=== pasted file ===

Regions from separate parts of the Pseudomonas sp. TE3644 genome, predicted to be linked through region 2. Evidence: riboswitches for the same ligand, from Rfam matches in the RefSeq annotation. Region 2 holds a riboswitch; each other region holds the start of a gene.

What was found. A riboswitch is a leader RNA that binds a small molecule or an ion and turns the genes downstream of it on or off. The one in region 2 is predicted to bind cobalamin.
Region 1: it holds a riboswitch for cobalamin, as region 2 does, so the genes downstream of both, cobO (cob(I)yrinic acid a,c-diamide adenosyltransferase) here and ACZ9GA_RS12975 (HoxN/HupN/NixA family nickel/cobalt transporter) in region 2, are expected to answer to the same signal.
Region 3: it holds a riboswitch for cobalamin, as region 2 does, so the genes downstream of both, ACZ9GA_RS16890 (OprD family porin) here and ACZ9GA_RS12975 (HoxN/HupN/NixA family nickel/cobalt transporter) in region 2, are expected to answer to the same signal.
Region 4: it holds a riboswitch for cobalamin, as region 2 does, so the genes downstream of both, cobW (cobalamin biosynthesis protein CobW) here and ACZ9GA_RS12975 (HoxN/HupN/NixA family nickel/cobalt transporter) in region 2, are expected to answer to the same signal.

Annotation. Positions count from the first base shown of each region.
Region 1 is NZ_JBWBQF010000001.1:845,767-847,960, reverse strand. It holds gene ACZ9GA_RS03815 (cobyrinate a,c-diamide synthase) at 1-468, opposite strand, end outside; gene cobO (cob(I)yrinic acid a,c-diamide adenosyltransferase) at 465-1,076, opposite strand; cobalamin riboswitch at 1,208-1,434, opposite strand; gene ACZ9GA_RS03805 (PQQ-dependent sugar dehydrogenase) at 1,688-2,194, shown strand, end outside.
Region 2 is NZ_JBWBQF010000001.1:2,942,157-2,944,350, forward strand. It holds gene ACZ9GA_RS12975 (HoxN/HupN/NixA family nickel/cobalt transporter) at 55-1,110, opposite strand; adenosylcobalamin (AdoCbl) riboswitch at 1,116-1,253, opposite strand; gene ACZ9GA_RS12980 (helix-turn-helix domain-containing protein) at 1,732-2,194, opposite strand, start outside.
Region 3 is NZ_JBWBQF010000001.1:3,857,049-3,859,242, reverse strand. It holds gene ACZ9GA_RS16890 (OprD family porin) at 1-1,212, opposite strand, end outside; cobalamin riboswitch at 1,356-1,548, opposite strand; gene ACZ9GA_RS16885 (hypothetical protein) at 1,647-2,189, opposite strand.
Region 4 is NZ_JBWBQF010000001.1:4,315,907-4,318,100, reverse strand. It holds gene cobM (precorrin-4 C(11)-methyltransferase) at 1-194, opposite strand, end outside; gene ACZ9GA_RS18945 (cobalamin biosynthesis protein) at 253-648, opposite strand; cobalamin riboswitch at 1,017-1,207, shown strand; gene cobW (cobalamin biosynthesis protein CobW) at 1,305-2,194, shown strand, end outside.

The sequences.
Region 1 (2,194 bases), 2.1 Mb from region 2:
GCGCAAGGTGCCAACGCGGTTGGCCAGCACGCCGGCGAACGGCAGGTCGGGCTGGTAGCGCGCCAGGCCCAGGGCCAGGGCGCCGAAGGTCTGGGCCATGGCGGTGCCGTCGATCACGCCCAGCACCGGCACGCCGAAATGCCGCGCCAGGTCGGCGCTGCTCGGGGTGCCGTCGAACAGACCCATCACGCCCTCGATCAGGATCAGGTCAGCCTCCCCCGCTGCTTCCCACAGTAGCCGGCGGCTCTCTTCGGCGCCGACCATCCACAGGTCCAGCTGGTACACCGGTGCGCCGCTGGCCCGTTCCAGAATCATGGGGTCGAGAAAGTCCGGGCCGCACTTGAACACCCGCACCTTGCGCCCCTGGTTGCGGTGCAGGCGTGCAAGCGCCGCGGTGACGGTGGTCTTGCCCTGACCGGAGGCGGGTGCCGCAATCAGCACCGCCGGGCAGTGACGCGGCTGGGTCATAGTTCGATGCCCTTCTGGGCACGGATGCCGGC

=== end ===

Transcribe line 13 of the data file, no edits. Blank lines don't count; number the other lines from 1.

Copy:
GCGCAAGGTGCCAACGCGGTTGGCCAGCACGCCGGCGAACGGCAGGTCGGGCTGGTAGCGCGCCAGGCCCAGGGCCAGGGCGCCGAAGGTCTGGGCCATGGCGGTGCCGTCGATCACGCCCAGCACCGGCACGCCGAAATGCCGCGCCAGGTCGGCGCTGCTCGGGGTGCCGTCGAACAGACCCATCACGCCCTCGATCAGGATCAGGTCAGCCTCCCCCGCTGCTTCCCACAGTAGCCGGCGGCTCTCTTCGGCGCCGACCATCCACAGGTCCAGCTGGTACACCGGTGCGCCGCTGGCCCGTTCCAGAATCATGGGGTCGAGAAAGTCCGGGCCGCACTTGAACACCCGCACCTTGCGCCCCTGGTTGCGGTGCAGGCGTGCAAGCGCCGCGGTGACGGTGGTCTTGCCCTGACCGGAGGCGGGTGCCGCAATCAGCACCGCCGGGCAGTGACGCGGCTGGGTCATAGTTCGATGCCCTTCTGGGCACGGATGCCGGC